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*** Nearly all Polaroid photographs are unique and original

Polaroids aren’t made like other photographs. With most photographic processes a hundred or even thousands copies can be made from the original negative, often years after the image was shot. The Polaroid camera, on the other hand, produces a single photographic print minutes after the image was shot. While there are scarcely used methods of making Polaroid reprints, nearly all Polaroid photographs you will find are original and unique.

Polaroids come in different styles, but are easy to identify. The often have ‘Polaroid’ or ‘Fuji’ printed on the back. Fuji bought out Polaroid. Polaroids have white borders that have a different texture than the image surface. The white borders are matte, while the surface of the image is highly glossy. Amongst color photographic prints, this surface texture difference is unique to Polaroids

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*** If an Audubon bird print has a ‘J. Whatman’ watermark in the paper, it probably is original.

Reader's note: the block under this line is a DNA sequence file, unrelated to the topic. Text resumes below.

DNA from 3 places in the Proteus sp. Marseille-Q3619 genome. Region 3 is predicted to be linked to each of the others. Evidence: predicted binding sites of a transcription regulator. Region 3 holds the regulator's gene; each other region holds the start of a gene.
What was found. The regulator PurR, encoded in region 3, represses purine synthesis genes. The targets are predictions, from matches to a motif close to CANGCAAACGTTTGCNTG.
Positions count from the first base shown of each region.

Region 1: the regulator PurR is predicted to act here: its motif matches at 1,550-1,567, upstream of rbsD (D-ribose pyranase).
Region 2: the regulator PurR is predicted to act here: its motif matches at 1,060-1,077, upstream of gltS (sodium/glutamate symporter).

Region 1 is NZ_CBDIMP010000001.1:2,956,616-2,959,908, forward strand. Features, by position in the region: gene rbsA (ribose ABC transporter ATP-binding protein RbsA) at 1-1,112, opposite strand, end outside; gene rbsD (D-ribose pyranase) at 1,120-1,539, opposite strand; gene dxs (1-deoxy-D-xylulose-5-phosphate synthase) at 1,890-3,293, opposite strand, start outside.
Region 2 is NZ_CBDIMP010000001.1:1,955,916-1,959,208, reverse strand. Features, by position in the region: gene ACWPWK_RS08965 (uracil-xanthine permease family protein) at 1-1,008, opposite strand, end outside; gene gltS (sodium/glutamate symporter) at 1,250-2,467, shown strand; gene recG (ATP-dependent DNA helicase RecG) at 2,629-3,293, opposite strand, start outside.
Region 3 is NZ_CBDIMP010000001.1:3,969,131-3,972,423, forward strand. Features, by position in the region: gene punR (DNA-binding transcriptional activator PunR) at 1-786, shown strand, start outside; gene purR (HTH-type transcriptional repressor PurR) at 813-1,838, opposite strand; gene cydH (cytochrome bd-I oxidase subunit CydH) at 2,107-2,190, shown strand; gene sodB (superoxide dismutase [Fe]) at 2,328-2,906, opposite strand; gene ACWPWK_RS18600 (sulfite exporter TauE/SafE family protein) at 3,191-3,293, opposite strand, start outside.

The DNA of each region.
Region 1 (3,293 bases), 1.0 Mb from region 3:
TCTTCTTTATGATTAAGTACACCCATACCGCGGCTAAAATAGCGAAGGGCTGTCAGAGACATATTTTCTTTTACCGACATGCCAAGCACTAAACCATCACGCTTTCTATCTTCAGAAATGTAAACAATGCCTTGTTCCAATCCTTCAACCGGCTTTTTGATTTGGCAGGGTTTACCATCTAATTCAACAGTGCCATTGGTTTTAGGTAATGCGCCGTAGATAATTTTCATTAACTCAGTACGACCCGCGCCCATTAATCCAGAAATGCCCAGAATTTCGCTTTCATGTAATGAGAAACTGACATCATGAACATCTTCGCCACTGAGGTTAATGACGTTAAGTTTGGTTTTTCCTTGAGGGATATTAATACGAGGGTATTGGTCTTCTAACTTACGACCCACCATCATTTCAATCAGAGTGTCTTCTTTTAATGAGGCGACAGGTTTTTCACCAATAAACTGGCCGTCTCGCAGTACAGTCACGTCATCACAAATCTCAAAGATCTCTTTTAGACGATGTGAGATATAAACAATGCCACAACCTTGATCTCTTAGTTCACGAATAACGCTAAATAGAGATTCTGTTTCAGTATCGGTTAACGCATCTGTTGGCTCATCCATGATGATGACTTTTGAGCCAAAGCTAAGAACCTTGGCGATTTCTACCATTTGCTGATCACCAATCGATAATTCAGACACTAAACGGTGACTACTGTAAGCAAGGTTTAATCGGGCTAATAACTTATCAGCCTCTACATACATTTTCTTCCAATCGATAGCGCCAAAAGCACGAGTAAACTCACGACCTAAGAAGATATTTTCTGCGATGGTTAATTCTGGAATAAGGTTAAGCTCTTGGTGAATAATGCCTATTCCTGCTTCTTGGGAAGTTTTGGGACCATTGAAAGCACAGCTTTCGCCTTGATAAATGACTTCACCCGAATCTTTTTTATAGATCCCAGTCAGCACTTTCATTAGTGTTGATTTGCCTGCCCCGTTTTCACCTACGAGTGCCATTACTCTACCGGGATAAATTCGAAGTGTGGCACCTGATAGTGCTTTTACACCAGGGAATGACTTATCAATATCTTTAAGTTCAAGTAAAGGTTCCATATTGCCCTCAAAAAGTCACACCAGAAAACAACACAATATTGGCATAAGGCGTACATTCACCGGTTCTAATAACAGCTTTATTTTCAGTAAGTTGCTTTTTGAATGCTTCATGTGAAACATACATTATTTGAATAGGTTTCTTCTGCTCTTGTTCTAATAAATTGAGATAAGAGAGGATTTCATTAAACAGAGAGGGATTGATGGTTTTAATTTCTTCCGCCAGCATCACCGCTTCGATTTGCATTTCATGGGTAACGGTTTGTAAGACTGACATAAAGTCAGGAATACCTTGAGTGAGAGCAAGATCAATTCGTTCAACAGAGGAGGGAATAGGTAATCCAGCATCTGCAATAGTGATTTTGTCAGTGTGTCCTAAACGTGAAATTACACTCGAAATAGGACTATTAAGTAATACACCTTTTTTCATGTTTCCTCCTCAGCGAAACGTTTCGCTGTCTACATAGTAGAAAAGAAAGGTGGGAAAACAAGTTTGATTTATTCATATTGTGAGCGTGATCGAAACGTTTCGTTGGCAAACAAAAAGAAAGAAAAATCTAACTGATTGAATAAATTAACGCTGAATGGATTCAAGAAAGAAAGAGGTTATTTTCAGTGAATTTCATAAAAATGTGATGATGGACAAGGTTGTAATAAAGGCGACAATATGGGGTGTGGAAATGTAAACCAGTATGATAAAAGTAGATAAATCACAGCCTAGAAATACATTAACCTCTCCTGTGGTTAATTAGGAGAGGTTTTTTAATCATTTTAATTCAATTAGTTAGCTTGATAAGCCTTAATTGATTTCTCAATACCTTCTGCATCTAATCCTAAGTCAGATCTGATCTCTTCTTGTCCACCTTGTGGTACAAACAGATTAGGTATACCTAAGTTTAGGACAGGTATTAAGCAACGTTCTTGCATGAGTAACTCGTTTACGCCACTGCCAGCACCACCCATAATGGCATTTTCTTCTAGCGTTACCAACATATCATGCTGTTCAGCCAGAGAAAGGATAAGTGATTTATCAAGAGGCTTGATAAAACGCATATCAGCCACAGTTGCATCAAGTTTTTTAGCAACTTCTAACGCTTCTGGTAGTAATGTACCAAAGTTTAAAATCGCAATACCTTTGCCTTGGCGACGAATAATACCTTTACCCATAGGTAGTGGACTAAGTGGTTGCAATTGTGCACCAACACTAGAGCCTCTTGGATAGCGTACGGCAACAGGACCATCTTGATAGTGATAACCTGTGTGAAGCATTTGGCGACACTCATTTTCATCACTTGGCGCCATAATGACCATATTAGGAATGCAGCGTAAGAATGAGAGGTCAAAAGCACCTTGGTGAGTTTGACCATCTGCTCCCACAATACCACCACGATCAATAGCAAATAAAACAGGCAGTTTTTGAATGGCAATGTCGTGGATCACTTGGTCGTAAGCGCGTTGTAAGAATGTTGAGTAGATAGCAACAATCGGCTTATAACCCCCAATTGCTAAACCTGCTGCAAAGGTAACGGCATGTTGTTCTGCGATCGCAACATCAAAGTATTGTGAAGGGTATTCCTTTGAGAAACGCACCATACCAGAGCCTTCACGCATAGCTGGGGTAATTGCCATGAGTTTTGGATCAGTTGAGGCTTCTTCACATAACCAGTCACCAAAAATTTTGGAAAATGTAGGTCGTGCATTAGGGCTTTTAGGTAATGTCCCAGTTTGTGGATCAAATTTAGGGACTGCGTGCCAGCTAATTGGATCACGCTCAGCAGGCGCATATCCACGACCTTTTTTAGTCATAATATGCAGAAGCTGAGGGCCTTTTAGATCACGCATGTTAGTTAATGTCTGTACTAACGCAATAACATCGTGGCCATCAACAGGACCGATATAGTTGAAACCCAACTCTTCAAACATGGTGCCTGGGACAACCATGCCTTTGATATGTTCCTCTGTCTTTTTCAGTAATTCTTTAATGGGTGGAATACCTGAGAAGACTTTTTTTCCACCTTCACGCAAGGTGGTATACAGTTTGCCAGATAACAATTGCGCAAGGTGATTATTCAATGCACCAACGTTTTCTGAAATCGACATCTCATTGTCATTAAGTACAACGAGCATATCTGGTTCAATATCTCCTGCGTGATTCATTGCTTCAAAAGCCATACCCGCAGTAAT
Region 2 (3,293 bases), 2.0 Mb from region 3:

John James Audubon remains America’s most famous wildlife painter. In the 1820s-30s he had made limited edition 26×39 inches hand colored prints that reproduced his bird paintings. These ‘Birds of America’ prints are wildly popular today selling for about $1,000 to $100,000 each. The prints have been reprinted many times over the years. While there are a variety of methods used to identify the originals, the simplest is to hold the questioned print up to the light and look for a watermark in the paper. Most of the originals have a ‘J. Whatman’ watermark, and no known reprints have this watermark.

David Cycleback is an art historian specializing in the issues of authenticity. His website is